2 thoughts on “You can subscribe!

  1. For those of us who live in places where the ratio of Jews to non-Jews is similar to the ratio of us to those of other faiths in the world, social networking can help keep us connected. When I look at my FB friends, the list is heavily weighted with my autism mom friends, my Jewish friends from then and now including Habonim folks I haven’t seen in forever and Hadracha chums from ’08, former students, Beloit friends I haven’t seen in forever, and family who live far away as well as members of the Mattoon JCC who have moved away and former student rabbis whom we were tremendously lucky to have. In this mobile and fragmented world, there is something to be said for continuity, even though I do believe real one:one contact is important. If I didn’t believe that, I wouldn’t be working on a dvar to lead a service in my little shul in the church on Friday night.

  2. Good point, Marjorie. I had a larger Jewish community in mind when I was writing. I do think technology is particularly useful in small communities where it’s hard to pull together enough people for a class or a minyan. (I remember my Yom Kippur as student rabbi in Mattoon, when we had 6 people! It was the smallest service of the year, since so many went to visit family in other places.) You’re right that it can’t replace real human contact, but it can serve an important purpose. Best to everyone at MJCC.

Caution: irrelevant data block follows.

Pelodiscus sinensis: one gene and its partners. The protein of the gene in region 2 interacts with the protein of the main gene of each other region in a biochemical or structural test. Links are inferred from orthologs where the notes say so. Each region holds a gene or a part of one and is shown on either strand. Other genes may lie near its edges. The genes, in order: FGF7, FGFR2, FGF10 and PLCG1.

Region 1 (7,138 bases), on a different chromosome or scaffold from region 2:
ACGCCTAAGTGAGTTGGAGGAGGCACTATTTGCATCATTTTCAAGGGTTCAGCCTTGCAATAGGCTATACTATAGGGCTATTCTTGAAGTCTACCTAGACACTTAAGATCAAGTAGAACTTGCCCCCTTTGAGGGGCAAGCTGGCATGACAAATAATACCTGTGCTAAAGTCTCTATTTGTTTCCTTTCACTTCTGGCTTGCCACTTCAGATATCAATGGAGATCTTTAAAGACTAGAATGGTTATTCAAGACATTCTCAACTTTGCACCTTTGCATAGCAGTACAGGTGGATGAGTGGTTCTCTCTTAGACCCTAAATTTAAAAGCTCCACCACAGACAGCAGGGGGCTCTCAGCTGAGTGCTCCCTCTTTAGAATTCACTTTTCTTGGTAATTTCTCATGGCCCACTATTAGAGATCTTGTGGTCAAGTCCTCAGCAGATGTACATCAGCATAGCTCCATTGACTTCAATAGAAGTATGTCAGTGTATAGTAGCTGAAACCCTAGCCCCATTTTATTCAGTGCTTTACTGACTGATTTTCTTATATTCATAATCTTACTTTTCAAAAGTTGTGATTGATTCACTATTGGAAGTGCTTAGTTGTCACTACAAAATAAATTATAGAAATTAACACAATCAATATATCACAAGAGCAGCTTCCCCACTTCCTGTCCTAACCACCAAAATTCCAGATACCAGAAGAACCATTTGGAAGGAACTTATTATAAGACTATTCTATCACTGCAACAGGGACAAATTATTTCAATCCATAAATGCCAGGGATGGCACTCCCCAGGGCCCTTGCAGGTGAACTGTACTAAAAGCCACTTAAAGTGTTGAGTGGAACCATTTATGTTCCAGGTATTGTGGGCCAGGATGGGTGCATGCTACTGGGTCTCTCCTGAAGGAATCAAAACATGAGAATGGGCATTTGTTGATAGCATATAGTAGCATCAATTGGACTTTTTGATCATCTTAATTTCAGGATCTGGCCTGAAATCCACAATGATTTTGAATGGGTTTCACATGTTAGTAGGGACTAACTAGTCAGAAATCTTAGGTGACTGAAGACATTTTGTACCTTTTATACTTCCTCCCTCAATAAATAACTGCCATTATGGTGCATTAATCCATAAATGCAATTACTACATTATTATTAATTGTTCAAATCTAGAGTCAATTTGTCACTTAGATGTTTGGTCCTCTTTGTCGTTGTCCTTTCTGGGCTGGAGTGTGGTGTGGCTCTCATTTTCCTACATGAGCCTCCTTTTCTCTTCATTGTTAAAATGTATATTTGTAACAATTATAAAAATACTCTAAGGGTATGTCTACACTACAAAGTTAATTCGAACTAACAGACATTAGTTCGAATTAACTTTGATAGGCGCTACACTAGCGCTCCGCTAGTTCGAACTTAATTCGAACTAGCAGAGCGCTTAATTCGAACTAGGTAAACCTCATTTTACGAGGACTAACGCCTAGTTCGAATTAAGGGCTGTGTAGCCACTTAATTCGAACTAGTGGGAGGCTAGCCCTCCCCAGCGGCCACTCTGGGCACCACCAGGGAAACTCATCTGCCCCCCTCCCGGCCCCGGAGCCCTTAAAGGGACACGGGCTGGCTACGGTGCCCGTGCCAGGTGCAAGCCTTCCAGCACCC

Leave a Reply

Fill in your details below or click an icon to log in:

WordPress.com Logo

You are commenting using your WordPress.com account. Log Out /  Change )

Twitter picture

You are commenting using your Twitter account. Log Out /  Change )

Facebook photo

You are commenting using your Facebook account. Log Out /  Change )

Connecting to %s

%d bloggers like this: